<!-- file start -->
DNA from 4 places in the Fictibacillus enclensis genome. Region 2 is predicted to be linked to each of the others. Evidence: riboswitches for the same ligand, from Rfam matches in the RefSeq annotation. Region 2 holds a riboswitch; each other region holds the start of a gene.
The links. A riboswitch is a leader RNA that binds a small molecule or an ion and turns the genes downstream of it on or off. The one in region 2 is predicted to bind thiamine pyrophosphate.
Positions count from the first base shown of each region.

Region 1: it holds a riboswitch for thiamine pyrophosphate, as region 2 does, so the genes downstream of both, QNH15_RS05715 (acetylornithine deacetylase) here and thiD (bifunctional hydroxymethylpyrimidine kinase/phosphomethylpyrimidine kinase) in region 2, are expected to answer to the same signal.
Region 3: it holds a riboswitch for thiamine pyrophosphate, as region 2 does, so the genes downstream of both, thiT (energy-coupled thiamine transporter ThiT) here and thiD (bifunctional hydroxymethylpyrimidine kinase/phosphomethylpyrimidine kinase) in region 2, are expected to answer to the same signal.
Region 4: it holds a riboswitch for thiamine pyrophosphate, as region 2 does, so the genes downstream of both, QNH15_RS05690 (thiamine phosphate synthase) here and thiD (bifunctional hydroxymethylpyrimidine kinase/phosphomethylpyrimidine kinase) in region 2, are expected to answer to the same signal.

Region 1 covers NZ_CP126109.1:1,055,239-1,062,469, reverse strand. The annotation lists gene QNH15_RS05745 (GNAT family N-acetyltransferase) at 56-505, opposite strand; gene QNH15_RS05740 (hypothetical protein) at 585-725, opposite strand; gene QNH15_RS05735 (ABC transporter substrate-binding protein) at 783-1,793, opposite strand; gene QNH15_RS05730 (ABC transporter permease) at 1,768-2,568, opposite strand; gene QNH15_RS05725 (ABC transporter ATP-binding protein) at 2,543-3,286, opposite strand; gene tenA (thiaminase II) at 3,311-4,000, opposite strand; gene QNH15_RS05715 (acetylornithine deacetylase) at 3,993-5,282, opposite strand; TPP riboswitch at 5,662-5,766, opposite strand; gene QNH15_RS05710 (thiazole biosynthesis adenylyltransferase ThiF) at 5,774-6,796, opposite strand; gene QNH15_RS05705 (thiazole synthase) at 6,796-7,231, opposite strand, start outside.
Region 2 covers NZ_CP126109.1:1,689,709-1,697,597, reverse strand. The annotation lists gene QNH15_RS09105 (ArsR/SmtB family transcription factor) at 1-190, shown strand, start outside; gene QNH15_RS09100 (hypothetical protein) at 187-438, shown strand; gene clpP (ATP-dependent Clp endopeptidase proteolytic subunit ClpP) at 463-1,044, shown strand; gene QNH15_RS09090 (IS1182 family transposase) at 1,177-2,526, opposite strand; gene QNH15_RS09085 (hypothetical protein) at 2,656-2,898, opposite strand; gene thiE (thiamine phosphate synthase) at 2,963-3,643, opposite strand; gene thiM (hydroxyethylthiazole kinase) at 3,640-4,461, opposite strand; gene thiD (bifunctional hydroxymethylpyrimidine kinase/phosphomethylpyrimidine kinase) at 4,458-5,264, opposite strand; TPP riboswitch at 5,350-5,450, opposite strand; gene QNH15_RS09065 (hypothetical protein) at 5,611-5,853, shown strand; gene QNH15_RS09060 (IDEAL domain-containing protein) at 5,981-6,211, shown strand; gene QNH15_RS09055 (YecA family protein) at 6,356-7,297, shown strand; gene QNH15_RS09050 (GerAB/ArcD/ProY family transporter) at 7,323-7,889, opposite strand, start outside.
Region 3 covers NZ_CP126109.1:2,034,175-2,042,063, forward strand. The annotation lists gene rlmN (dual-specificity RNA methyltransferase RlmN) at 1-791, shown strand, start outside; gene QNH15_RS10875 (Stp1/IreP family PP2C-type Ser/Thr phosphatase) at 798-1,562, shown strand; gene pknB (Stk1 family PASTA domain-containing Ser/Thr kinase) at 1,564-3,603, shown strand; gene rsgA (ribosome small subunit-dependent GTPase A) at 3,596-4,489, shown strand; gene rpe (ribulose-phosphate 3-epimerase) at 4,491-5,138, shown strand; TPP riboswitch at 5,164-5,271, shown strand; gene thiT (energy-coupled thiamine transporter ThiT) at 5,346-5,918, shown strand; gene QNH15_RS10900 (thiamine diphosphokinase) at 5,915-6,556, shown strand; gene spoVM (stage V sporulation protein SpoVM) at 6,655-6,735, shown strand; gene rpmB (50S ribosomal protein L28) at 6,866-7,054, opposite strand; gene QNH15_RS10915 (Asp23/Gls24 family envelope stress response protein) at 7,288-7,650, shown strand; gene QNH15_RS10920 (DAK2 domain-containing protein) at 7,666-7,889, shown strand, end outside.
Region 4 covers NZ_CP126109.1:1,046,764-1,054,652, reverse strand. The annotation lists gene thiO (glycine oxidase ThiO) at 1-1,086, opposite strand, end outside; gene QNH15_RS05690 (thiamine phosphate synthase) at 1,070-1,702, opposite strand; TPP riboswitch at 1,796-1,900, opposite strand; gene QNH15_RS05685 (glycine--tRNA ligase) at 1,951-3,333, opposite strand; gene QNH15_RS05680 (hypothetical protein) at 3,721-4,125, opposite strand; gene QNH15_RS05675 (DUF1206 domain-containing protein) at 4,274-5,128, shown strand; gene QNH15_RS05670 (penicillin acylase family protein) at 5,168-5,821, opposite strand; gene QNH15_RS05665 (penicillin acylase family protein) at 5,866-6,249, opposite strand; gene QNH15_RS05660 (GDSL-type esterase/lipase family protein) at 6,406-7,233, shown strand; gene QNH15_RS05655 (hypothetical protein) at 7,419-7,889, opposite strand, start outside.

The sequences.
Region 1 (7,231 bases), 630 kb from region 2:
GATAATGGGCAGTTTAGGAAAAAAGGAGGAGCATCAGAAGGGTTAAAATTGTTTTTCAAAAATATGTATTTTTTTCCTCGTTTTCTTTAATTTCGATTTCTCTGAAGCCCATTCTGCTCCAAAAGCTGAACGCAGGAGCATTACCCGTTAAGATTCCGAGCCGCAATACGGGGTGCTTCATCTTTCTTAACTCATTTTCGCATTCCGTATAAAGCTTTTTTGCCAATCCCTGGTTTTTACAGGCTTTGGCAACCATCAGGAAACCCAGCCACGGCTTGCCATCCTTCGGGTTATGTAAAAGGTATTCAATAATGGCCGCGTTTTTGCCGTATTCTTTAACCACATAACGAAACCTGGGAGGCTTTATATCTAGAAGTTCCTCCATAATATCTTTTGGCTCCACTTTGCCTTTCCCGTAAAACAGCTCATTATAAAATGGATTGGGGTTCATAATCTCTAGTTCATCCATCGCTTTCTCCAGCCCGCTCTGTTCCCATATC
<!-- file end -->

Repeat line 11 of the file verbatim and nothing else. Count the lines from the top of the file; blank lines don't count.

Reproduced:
The sequences.